Largely unnoticed by research communities, IXPs have deployed blackholing as a service for their members. In this first-of-its-kind study, we shed light on the extent to which blackholing is used by the IXP members and what effect it has on traffic.
Within a 12 week period we found that traffic to more than 7, 864 distinct IP prefixes was blackholed by 75 ASes. The daily patterns emphasize that there are not only a highly variable number of new announcements every day but, surprisingly, there are a consistently high number of announcements (\(>1000\)). Moreover, we highlight situations in which blackholing succeeds in reducing the DDoS attack traffic.
Christoph Dietzel, Anja Feldmann, Thomas King

Dissecting the Largest National Ecosystem of Public Internet eXchange Points in Brazil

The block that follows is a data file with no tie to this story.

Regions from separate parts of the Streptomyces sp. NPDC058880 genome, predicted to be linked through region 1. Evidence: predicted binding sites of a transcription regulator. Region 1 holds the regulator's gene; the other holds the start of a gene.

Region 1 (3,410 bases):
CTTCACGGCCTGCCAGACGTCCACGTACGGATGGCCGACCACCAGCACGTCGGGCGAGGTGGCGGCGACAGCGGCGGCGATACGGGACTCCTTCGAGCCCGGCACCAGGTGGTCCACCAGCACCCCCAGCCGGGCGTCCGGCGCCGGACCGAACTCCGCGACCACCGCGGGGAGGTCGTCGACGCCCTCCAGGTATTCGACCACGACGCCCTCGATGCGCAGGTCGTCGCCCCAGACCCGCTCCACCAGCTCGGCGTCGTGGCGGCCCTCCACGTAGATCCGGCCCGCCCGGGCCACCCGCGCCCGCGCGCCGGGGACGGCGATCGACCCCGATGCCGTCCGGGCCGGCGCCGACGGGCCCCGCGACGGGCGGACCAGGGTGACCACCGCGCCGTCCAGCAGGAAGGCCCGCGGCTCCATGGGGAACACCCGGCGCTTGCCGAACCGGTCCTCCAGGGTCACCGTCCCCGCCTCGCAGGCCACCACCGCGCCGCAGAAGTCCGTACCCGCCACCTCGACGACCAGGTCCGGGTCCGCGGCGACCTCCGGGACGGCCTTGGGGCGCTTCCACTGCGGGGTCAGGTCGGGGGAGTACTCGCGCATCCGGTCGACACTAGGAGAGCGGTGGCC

Many efforts are devoted to increase the understanding of the complex and evolving Internet ecosystem. Internet eXchange Points (IXP) are shared infrastructures where Autonomous Systems (AS) implement peering agreements for their traffic exchange. In recent years, IXPs have become an increasing research target since they represent an interesting microcosm of the Internet diversity and a strategic vantage point to deliver end-user services. In this paper, we analyze the largest set of public IXPs in a single country, namely the project in Brazil. Our in-depth analyses are based on BGP data from all looking glass servers and provide insights into the peering ecosystem per IXP and from a nation-wide perspective. We propose a novel peering affinity metric well-suited to measure the connectivity between different types of ASes. We found lower values of peering density in compared to more mature ecosystems, such as AMS-IX, DE-CIX, LINX, and MSK-IX. Our final contribution is sharing the 15 GB dataset along all supporting code.
Samuel Henrique Bucke Brito, Mateus A. S. Santos, Ramon dos Reis Fontes, Danny A. Lachos Perez, Christian Esteve Rothenberg

traIXroute: Detecting IXPs in traceroute paths